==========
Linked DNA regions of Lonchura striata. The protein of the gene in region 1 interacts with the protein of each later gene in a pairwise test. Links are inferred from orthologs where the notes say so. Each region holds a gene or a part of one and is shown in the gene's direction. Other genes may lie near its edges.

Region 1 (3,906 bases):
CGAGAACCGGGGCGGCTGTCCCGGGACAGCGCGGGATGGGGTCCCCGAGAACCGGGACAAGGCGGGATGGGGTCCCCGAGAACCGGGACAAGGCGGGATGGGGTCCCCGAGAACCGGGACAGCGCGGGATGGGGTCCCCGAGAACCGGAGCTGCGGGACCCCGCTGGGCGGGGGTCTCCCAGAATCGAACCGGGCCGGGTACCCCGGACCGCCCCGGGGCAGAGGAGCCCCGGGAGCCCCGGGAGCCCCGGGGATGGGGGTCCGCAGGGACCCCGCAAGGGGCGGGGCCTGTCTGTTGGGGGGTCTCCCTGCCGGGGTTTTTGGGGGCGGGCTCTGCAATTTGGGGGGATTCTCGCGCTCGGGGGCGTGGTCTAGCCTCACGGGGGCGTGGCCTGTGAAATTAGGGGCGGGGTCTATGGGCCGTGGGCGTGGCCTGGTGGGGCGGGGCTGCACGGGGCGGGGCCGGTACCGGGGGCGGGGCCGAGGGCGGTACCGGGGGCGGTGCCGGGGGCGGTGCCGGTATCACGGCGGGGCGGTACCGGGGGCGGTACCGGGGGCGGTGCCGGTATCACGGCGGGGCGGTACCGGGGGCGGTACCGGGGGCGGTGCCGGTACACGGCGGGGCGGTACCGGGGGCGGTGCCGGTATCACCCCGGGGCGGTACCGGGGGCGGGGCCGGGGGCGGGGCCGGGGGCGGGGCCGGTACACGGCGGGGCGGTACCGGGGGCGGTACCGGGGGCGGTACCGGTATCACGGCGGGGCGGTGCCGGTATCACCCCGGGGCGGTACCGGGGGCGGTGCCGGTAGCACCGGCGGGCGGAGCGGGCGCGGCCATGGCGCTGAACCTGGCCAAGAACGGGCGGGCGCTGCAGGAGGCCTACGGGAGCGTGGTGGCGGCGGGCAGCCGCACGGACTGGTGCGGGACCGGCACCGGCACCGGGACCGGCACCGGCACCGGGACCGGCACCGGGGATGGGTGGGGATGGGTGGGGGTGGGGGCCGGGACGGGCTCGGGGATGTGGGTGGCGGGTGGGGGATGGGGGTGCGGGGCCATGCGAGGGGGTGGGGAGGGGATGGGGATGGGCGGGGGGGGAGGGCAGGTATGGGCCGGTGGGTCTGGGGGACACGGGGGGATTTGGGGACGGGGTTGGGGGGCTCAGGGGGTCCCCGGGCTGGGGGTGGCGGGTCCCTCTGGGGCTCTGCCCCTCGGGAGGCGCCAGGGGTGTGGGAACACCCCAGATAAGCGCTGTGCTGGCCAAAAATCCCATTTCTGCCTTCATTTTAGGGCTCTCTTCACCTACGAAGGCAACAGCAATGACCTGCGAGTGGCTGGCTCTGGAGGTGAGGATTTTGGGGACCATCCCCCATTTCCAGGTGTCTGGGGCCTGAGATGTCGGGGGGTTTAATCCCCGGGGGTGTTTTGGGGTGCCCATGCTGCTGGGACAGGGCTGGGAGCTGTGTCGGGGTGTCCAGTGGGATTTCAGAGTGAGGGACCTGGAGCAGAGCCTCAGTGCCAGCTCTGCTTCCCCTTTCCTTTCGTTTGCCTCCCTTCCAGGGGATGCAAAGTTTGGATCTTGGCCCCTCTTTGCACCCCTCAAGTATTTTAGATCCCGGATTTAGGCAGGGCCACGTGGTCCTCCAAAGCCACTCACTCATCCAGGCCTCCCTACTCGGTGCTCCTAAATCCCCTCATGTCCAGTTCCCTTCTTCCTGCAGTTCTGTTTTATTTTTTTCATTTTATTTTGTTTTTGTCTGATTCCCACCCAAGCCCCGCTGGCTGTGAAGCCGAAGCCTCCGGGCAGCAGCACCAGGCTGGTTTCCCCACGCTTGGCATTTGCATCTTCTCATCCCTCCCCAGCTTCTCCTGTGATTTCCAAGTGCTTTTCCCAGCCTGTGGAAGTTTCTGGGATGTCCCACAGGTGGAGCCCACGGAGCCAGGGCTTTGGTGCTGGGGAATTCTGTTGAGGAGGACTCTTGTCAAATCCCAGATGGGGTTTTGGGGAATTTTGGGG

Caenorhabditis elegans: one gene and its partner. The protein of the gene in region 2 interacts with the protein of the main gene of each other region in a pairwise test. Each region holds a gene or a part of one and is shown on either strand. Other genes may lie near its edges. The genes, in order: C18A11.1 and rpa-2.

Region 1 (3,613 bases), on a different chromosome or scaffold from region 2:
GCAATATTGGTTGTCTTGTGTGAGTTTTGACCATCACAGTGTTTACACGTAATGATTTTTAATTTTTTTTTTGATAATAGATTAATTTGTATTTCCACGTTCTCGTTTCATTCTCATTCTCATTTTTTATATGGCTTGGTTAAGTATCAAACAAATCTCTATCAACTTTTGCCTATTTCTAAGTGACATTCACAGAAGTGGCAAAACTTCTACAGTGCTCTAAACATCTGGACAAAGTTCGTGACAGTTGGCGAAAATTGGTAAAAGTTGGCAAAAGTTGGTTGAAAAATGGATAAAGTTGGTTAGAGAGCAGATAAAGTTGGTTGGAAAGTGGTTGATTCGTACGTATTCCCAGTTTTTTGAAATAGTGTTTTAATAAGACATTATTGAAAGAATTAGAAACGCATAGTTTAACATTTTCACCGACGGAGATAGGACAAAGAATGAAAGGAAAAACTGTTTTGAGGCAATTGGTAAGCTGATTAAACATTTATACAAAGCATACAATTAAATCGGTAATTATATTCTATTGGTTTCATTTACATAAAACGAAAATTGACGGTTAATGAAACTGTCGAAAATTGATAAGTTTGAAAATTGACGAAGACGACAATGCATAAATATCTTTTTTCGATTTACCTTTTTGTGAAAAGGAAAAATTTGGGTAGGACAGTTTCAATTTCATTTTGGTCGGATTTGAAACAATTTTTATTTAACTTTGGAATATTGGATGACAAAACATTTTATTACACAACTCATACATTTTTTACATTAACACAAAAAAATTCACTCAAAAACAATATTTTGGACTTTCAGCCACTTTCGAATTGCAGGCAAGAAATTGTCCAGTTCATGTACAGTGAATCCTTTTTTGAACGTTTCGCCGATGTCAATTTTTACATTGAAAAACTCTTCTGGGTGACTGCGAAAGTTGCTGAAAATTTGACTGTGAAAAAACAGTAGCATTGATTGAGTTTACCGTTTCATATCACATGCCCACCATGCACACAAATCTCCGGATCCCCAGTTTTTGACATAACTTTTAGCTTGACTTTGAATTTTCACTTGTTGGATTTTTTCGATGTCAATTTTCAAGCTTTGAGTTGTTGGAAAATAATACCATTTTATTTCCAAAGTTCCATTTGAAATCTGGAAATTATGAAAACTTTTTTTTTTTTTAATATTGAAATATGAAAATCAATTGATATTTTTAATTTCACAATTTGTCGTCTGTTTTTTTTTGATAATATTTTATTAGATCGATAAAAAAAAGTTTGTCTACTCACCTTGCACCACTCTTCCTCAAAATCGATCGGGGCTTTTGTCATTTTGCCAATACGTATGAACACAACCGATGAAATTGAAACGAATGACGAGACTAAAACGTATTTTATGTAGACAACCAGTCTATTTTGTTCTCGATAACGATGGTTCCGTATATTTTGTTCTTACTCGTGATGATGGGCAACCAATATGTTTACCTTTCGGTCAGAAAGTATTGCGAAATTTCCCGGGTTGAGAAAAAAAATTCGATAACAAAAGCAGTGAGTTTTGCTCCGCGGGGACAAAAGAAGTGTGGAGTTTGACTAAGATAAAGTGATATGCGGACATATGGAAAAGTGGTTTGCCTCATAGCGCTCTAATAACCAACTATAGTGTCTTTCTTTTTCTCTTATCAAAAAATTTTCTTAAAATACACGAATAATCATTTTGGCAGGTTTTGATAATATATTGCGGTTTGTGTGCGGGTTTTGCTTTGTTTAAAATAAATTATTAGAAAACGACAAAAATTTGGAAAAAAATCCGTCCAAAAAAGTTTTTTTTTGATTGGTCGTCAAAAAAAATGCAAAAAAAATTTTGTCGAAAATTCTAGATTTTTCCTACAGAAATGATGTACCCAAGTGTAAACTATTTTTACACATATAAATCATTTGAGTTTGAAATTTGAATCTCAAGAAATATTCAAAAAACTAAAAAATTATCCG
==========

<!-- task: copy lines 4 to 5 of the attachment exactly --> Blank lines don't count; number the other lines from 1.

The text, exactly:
Caenorhabditis elegans: one gene and its partner. The protein of the gene in region 2 interacts with the protein of the main gene of each other region in a pairwise test. Each region holds a gene or a part of one and is shown on either strand. Other genes may lie near its edges. The genes, in order: C18A11.1 and rpa-2.

Region 1 (3,613 bases), on a different chromosome or scaffold from region 2: